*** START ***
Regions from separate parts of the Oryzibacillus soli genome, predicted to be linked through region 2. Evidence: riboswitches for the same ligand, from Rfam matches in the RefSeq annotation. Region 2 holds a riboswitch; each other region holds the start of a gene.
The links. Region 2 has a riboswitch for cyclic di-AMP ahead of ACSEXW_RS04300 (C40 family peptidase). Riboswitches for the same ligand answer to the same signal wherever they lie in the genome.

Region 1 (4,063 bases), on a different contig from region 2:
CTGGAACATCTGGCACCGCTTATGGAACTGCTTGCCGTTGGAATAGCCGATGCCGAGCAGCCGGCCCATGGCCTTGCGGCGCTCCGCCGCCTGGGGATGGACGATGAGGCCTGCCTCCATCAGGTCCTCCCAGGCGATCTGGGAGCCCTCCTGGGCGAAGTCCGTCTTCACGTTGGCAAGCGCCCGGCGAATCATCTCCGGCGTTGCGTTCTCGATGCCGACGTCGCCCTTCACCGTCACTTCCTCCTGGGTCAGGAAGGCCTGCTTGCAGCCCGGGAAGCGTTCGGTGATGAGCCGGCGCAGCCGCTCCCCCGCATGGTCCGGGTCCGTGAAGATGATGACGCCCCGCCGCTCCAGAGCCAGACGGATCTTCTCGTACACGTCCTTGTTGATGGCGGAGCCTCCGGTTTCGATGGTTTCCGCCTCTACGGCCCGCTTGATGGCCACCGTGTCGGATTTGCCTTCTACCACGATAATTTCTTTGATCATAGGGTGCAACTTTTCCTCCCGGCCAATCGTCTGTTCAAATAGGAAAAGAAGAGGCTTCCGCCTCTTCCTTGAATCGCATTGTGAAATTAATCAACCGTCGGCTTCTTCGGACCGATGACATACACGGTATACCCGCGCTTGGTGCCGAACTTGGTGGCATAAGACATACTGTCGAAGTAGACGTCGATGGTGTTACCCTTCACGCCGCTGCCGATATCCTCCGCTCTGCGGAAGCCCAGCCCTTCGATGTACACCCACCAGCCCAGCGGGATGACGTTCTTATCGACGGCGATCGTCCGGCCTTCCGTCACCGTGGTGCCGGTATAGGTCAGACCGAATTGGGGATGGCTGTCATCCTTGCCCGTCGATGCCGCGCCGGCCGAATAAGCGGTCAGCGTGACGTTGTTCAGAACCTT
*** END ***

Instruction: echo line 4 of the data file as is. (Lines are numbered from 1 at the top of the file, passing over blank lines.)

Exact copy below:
CTGGAACATCTGGCACCGCTTATGGAACTGCTTGCCGTTGGAATAGCCGATGCCGAGCAGCCGGCCCATGGCCTTGCGGCGCTCCGCCGCCTGGGGATGGACGATGAGGCCTGCCTCCATCAGGTCCTCCCAGGCGATCTGGGAGCCCTCCTGGGCGAAGTCCGTCTTCACGTTGGCAAGCGCCCGGCGAATCATCTCCGGCGTTGCGTTCTCGATGCCGACGTCGCCCTTCACCGTCACTTCCTCCTGGGTCAGGAAGGCCTGCTTGCAGCCCGGGAAGCGTTCGGTGATGAGCCGGCGCAGCCGCTCCCCCGCATGGTCCGGGTCCGTGAAGATGATGACGCCCCGCCGCTCCAGAGCCAGACGGATCTTCTCGTACACGTCCTTGTTGATGGCGGAGCCTCCGGTTTCGATGGTTTCCGCCTCTACGGCCCGCTTGATGGCCACCGTGTCGGATTTGCCTTCTACCACGATAATTTCTTTGATCATAGGGTGCAACTTTTCCTCCCGGCCAATCGTCTGTTCAAATAGGAAAAGAAGAGGCTTCCGCCTCTTCCTTGAATCGCATTGTGAAATTAATCAACCGTCGGCTTCTTCGGACCGATGACATACACGGTATACCCGCGCTTGGTGCCGAACTTGGTGGCATAAGACATACTGTCGAAGTAGACGTCGATGGTGTTACCCTTCACGCCGCTGCCGATATCCTCCGCTCTGCGGAAGCCCAGCCCTTCGATGTACACCCACCAGCCCAGCGGGATGACGTTCTTATCGACGGCGATCGTCCGGCCTTCCGTCACCGTGGTGCCGGTATAGGTCAGACCGAATTGGGGATGGCTGTCATCCTTGCCCGTCGATGCCGCGCCGGCCGAATAAGCGGTCAGCGTGACGTTGTTCAGAACCTT